Git Diff

Used to display the differences between the current directory/file and either the index or the most recent commit. To display all the differences (including renames, deletes, adds, modifications etc.) against the index;

git diff

To display all the differences against the most recent commit;

git diff HEAD


The standard diff tool will display differences inline (red is the indexed/HEAD copy, green is the local copy). To be honest, I don’t find this particularly helpful … especially when you are working with lots of differences.

Custom Diff Tool

You can easily configure Git to use a custom tool. I use Beyond Compare (because I love it), but you can use whatever tool you like. For a full explanation on how to configure Beyond Compare, see Git for Windows on the Scooter Software website. Use the git config command to change the global diff setting;

git config --global diff.tool bc3
git config --global difftool.bc3.path "c:/Program Files (x86)/Beyond Compare 4/bcomp.exe"

You can also change the configuration for merging, which goes like this;

git config --global merge.tool bc3
git config --global mergetool.bc3.path "c:/Program Files (x86)/Beyond Compare 4/bcomp.exe"

To run the diff in the custom tool, run git difftool {file-to-diff}


I’m much more comfortable working with a proper GUI as I’m so used to using Visual Studio’s built in diff tool (which is also great).

Git Log

Displays recent commits to the current branch. Simple but very useful command that shows a detailed list of revisions, including the SHA1 checksum, the author/contributor, the commit date and the commit message.

git log -n {number-to-display}

The -n option is optional, but its useful as you could end up with a big list if you work with a larger team.

Git Pull

Grabs (pulls) the remote repository and merges it into the local copy in a single command. Git pull is actually a short-hand for git fetch followed by git merge. To pull in all changes that have been made by other collaborators, you should use the git pull command.

git pull {remote-path}

When working with TFS, again the {remote-path} is that of the project to pull, for example;


Pull Requests

A pull request is a mechanism for developers to request that their changes be merged in to the main branch. Example: When using services such as GitHub or BitBucket, public collaboration and participation is possible and encouraged due to the open source nature of the code. Anybody can come along, fork the repository (effectively creating a copy under their own user account) and start making modifications. A pull request is simply a means of notifying the original owner that you want them to review your changes and ultimately merge them back to the master branch. This way anybody can make changes to a project whilst the owner maintains overall control.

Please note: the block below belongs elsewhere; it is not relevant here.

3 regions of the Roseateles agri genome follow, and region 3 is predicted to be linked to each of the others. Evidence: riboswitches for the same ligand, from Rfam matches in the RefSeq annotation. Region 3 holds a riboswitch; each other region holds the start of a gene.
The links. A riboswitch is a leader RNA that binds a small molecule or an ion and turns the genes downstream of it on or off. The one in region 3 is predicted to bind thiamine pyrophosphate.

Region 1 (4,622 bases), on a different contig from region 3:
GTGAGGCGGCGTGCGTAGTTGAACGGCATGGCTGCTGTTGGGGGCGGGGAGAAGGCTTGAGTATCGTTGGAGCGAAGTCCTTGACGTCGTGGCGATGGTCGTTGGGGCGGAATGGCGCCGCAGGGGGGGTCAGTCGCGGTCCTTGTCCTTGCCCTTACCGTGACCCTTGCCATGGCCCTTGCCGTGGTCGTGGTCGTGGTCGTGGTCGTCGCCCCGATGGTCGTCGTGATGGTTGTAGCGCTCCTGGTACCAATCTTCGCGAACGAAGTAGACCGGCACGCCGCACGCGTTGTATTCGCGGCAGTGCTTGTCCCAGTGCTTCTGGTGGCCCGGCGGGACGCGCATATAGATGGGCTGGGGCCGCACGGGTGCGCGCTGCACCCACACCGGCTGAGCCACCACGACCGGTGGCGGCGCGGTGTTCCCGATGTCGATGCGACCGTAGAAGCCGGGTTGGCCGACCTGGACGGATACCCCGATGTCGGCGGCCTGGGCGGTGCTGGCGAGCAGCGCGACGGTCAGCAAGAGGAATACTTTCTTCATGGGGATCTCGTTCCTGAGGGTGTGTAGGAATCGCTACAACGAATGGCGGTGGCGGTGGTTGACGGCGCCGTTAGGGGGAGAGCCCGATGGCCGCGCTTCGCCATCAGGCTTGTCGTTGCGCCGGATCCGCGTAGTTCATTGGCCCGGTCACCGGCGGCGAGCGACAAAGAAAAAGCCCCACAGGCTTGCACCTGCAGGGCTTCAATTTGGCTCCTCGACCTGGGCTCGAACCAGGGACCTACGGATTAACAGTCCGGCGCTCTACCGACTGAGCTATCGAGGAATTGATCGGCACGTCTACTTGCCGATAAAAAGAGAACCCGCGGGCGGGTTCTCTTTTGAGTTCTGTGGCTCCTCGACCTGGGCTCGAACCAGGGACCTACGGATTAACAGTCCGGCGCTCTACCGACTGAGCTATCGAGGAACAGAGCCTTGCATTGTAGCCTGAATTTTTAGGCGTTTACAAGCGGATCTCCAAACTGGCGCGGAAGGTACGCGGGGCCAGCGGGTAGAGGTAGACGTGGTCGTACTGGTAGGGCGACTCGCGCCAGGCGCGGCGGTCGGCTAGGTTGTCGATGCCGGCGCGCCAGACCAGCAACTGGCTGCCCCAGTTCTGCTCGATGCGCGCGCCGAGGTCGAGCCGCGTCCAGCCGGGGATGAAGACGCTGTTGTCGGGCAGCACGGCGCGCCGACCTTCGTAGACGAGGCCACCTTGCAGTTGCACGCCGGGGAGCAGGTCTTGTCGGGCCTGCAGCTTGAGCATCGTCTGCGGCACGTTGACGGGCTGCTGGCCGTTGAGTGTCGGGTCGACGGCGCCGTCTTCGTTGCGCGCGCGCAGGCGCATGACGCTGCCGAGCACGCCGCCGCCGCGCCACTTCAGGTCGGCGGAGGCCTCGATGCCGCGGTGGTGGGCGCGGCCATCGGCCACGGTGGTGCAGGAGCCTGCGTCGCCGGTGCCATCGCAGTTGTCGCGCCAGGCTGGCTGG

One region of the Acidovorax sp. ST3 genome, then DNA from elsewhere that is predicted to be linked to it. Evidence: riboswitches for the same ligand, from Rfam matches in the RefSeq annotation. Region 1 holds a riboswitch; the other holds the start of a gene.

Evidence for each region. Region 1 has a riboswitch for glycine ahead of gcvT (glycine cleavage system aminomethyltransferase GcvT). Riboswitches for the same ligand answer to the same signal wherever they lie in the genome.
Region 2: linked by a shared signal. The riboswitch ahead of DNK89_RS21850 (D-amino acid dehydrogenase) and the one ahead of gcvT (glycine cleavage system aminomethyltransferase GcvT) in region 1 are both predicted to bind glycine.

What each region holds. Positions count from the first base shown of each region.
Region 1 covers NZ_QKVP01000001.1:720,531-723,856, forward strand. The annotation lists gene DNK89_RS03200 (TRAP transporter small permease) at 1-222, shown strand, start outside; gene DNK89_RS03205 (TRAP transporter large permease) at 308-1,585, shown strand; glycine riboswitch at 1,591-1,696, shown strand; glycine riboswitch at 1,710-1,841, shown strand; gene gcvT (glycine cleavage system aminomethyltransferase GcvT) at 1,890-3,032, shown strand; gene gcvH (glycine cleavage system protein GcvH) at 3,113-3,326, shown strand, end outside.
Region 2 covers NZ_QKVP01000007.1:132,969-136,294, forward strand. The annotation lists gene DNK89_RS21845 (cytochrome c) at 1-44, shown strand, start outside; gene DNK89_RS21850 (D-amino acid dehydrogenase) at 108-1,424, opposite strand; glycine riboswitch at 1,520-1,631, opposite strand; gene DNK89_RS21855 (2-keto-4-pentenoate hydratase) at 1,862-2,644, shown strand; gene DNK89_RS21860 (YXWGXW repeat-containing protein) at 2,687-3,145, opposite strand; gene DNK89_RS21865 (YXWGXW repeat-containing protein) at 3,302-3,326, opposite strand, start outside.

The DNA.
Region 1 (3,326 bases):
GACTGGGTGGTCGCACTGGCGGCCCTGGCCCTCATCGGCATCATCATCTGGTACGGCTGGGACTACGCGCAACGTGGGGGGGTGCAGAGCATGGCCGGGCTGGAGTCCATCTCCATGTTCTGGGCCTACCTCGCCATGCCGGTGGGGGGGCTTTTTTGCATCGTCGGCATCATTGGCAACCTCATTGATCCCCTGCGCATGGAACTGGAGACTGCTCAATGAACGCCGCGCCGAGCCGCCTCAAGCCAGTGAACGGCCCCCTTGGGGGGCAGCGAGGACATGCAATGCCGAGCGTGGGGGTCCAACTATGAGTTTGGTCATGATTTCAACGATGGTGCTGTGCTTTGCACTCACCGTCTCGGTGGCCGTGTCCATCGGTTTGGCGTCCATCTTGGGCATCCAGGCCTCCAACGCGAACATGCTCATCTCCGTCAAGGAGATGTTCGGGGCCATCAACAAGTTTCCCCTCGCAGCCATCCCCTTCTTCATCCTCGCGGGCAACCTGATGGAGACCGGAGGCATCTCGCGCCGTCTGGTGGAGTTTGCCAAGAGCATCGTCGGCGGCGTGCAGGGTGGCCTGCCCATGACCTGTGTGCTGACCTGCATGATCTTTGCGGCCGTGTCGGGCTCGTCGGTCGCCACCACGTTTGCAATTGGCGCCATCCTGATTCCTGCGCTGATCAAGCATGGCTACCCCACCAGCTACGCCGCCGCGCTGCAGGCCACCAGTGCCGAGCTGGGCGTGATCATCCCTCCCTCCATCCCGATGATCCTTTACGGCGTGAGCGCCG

Git Push

All changes you make are stored in your local environment until you push them to the remote repository. This process synchronises your local repository with the remote repository. The basic push command;

git push {remote-path} {branch-name}

Again the {remote-path} option is that of the repository in TFS and {branch-name} is the name of the branch to push. This operation will push your commits to the remote repository. In the event of merge conflicts, Git will tell you and give you the opportunity to resolve conflicts when appropriate. To force the push, use the --force option. To push all branches, use the --all option.

Git Status

Shows the differences between the local copy and the staging area. Can show lists of files that added/modified/deleted. Also shows which files are untracked (files that need adding using git add). Usage;

git status

Not to be confused with git log, which effectively shows you the history of the branch.


Visual Studio only scratches the surface when it comes to utilising functionality available when using Git. Whilst almost all of the above commands can be executed using Visual Studio, this is the first step on the way to moving away from that. Once you start to feel more comfortable, you can start reading the documentation and experimenting with new commands and options (and believe me, there are thousands) that are not available via the UI.


Jon Preece

About the author

I am Jon Preece, an experienced website and software developer from the United Kingdom, based in Manchester.

Throughout my 10+ year professional career I have worked in many sectors, including; e-commerce, financial services, marketing, healthcare, travel and accountancy. Get in touch via Twitter.